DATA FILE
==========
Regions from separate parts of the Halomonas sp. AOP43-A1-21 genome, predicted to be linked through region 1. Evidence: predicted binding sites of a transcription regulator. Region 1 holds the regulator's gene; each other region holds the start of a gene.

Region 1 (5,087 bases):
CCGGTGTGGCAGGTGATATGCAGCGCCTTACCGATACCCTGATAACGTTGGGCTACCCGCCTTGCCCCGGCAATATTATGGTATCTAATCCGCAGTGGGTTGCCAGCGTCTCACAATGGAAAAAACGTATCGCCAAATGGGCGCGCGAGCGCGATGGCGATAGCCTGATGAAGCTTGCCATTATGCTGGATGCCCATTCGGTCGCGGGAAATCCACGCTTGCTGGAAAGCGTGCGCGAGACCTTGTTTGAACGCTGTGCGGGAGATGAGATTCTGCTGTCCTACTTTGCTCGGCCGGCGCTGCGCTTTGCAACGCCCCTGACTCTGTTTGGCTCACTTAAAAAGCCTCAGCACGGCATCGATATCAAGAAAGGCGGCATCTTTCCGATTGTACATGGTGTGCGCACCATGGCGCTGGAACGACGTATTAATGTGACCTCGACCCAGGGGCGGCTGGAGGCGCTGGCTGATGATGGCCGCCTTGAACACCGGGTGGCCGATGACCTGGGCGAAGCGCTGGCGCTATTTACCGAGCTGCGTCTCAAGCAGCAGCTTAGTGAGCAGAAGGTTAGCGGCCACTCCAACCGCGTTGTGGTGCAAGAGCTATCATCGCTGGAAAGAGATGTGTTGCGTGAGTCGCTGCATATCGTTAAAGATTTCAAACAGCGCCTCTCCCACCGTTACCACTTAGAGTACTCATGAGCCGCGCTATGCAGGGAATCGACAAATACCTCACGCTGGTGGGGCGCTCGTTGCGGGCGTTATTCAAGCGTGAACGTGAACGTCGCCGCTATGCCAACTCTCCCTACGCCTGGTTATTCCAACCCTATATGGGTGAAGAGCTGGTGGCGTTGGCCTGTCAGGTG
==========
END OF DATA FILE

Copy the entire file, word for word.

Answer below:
Regions from separate parts of the Halomonas sp. AOP43-A1-21 genome, predicted to be linked through region 1. Evidence: predicted binding sites of a transcription regulator. Region 1 holds the regulator's gene; each other region holds the start of a gene.

Region 1 (5,087 bases):
CCGGTGTGGCAGGTGATATGCAGCGCCTTACCGATACCCTGATAACGTTGGGCTACCCGCCTTGCCCCGGCAATATTATGGTATCTAATCCGCAGTGGGTTGCCAGCGTCTCACAATGGAAAAAACGTATCGCCAAATGGGCGCGCGAGCGCGATGGCGATAGCCTGATGAAGCTTGCCATTATGCTGGATGCCCATTCGGTCGCGGGAAATCCACGCTTGCTGGAAAGCGTGCGCGAGACCTTGTTTGAACGCTGTGCGGGAGATGAGATTCTGCTGTCCTACTTTGCTCGGCCGGCGCTGCGCTTTGCAACGCCCCTGACTCTGTTTGGCTCACTTAAAAAGCCTCAGCACGGCATCGATATCAAGAAAGGCGGCATCTTTCCGATTGTACATGGTGTGCGCACCATGGCGCTGGAACGACGTATTAATGTGACCTCGACCCAGGGGCGGCTGGAGGCGCTGGCTGATGATGGCCGCCTTGAACACCGGGTGGCCGATGACCTGGGCGAAGCGCTGGCGCTATTTACCGAGCTGCGTCTCAAGCAGCAGCTTAGTGAGCAGAAGGTTAGCGGCCACTCCAACCGCGTTGTGGTGCAAGAGCTATCATCGCTGGAAAGAGATGTGTTGCGTGAGTCGCTGCATATCGTTAAAGATTTCAAACAGCGCCTCTCCCACCGTTACCACTTAGAGTACTCATGAGCCGCGCTATGCAGGGAATCGACAAATACCTCACGCTGGTGGGGCGCTCGTTGCGGGCGTTATTCAAGCGTGAACGTGAACGTCGCCGCTATGCCAACTCTCCCTACGCCTGGTTATTCCAACCCTATATGGGTGAAGAGCTGGTGGCGTTGGCCTGTCAGGTG